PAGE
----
Virginia: Fight for public bargaining moves forward, while 'right to work' repeal fizzles out
It was a mixed bag for union activists in Virginia this week in their legislative fights to empower workers with collective might and build union rights. While a bill to restore collective bargaining for public employees is moving forward, an attempt to repeal the state's harmful 72-year "Right-to-Work" law was stopped dead in tracks despite momentum in recent weeks. Read more...
In a huge victory for public employees, a bill to return the freedom of collective bargaining rights to Virginia state employees passed the Virginia House of Delegates. Virginia is one of only three states--along with North Carolina and South Carolina--to explicitly prohibit all public service workers from bargaining collectively.
The push to expand collective bargaining rights for Virginia’s public employees follows on the heels of major victories for public service workers in Nevada and Delaware. AFSCME says restoring collective bargaining would mean "a voice for public workers to strengthen their profession" and ensure smooth and effective public services in Virginia.
In the same breathe, Virginia union activists suffered a setback this week in their attempt to repeal the state's 1940's era "Right to Work" law. The union-backed bill, known as the 'freeloaders law," failed to make it through the Democrat-led House despite momentum in recent weeks.
In a concerning turn of events, the bill fizzled out after an appropriations committee failed to put the vote on the schedule after "reports" that the repeal would cost the state millions of dollars. It has been reported that the cost estimates were largely influenced by polling of CEOs and consultants, who profit off of Right to Work. It didn't help that the current Democratic governor called the repeal "unrealistic."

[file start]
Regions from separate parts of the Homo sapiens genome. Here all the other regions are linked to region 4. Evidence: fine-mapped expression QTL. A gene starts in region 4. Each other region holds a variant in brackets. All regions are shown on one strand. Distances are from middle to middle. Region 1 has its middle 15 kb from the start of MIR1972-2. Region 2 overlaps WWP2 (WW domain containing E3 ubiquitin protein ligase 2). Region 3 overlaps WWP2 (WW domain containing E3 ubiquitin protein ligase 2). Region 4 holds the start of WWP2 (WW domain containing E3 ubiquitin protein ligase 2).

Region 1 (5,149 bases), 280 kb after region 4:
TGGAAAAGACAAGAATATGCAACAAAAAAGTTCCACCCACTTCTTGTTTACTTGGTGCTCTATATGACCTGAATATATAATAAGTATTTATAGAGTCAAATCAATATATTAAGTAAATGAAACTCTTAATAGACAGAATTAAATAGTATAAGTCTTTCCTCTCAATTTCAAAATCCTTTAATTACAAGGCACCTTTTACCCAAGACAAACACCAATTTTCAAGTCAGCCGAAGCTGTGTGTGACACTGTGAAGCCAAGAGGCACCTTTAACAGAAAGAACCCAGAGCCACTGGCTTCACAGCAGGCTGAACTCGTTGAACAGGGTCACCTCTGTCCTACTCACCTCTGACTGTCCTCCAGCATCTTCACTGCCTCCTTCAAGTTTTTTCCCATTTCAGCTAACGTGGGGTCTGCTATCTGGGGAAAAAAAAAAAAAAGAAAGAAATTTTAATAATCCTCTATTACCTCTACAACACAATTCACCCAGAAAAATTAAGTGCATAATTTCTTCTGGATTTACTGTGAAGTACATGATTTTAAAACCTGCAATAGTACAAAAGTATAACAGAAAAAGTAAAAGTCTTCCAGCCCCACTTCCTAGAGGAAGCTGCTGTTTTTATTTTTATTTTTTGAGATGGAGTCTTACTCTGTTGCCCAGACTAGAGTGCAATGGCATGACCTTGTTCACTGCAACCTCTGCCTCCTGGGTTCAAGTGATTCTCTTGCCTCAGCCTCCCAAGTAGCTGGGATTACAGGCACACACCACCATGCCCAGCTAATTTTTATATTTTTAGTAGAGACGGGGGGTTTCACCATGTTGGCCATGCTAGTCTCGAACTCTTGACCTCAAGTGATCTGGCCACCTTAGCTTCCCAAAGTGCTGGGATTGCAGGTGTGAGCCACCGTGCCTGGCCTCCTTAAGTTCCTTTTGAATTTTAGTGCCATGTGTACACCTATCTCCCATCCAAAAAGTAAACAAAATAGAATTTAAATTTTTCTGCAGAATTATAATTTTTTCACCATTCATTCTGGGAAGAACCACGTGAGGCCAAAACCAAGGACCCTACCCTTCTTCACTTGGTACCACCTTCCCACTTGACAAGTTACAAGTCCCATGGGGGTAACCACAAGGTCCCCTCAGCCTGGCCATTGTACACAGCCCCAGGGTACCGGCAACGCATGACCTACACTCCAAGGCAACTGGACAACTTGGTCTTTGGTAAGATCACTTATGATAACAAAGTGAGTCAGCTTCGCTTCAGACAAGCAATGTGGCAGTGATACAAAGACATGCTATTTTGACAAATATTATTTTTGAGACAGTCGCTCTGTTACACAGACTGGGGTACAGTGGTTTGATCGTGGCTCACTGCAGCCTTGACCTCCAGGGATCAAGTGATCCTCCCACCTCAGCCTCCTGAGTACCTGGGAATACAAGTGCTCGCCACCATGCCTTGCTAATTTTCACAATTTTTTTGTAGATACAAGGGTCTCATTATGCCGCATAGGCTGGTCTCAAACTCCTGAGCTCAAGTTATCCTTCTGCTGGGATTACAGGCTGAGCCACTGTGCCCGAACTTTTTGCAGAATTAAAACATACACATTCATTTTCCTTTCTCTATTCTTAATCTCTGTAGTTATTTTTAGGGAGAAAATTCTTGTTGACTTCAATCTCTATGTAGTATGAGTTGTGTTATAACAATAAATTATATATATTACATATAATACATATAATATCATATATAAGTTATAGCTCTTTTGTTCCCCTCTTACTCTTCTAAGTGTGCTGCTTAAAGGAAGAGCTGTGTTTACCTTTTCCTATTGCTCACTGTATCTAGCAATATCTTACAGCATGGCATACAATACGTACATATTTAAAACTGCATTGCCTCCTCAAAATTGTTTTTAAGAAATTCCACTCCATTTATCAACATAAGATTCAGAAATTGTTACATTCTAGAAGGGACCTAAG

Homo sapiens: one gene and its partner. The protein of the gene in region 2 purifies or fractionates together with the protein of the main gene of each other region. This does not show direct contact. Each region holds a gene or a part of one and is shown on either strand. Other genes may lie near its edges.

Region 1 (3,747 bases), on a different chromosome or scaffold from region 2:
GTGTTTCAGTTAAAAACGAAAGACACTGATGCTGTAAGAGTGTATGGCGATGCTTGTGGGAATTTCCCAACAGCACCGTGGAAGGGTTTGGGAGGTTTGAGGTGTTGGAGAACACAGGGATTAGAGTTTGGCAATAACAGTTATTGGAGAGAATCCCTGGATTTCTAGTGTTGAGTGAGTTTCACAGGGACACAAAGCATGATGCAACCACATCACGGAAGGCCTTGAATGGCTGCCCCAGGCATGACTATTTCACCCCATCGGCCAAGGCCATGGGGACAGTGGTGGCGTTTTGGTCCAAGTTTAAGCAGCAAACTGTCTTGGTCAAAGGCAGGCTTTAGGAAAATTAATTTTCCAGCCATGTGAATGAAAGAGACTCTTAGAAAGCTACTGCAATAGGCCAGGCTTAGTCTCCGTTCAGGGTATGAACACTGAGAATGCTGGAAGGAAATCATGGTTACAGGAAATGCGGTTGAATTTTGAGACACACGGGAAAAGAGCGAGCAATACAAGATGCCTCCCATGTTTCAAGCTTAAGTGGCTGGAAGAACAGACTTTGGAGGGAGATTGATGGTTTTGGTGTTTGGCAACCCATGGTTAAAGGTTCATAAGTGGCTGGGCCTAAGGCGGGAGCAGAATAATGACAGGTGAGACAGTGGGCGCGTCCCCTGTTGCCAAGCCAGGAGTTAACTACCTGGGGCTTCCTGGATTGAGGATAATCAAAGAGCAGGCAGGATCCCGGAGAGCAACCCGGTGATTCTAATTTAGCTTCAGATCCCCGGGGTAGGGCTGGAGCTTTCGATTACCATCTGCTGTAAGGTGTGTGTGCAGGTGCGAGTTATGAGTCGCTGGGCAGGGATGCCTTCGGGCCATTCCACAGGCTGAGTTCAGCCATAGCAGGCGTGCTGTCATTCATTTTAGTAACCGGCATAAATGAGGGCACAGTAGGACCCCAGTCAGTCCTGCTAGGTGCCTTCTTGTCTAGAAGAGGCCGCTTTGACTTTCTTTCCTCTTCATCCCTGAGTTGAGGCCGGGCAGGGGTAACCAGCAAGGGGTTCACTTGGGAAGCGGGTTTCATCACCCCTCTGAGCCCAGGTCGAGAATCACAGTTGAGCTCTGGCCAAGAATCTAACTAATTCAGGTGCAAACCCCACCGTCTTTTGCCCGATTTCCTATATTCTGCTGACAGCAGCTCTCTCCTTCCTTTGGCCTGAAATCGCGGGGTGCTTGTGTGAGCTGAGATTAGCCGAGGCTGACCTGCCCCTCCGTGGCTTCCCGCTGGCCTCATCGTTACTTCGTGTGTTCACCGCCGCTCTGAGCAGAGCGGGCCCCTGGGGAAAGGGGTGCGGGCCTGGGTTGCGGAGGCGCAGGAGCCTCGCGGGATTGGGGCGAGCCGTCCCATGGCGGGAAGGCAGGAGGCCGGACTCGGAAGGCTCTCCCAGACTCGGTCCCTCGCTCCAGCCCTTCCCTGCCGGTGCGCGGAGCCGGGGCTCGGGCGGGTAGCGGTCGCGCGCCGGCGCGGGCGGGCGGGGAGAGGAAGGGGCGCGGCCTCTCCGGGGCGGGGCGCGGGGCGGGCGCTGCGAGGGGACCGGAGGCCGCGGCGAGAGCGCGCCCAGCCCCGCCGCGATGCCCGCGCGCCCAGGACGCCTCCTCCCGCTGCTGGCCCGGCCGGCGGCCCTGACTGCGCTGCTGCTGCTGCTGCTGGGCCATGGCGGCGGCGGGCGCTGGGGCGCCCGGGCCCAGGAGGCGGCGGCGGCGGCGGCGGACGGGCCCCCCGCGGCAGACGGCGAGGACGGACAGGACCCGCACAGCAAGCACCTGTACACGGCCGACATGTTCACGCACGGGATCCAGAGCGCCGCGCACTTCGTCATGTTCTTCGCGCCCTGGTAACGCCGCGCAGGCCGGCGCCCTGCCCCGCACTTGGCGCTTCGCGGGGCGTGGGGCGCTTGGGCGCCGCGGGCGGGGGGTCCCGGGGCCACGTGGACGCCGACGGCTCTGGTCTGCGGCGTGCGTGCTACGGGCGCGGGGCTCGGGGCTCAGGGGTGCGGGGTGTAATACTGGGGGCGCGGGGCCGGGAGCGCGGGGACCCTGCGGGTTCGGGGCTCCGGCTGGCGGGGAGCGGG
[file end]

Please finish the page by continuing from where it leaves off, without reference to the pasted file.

“Looking back at how right to work has disenfranchised the working class of Virginia since 1947, and knowing its disgraceful, historical origin, we would’ve hoped the state would move in the right direction,” said Virginia AFL-CIO Pres. Doris Crouse-Mays. Activists behind the repeal vow to continue the fight, including at the ballot box.
Tennessee: Anti-union legislators want to enshrine RTW in state constitution
Meanwhile, in Tennessee, union activists are fighting a battle of their own. A resolution in favor of an amendment to
"enshrine right-to-work protections" in the state constitution sailed through the Tennessee Senate this week. Tennessee joined Virginia as two of the earliest states to adopt right-to-work laws more than 70 years ago.
"Enshrining our state's Right to Work law in the constitution is a complete waste of time and money and does nothing except keep wages low and make it more difficult for hardworking Tennesseans to get ahead," said Tennessee AFL-CIO Labor Council Pres. Billy Dycus.
Last time we checked, constitutions were designed to protect rights, not
take them away; but Tennessee lawmakers are going through every avenue
to silence workers' voices on the job and advocate for employers.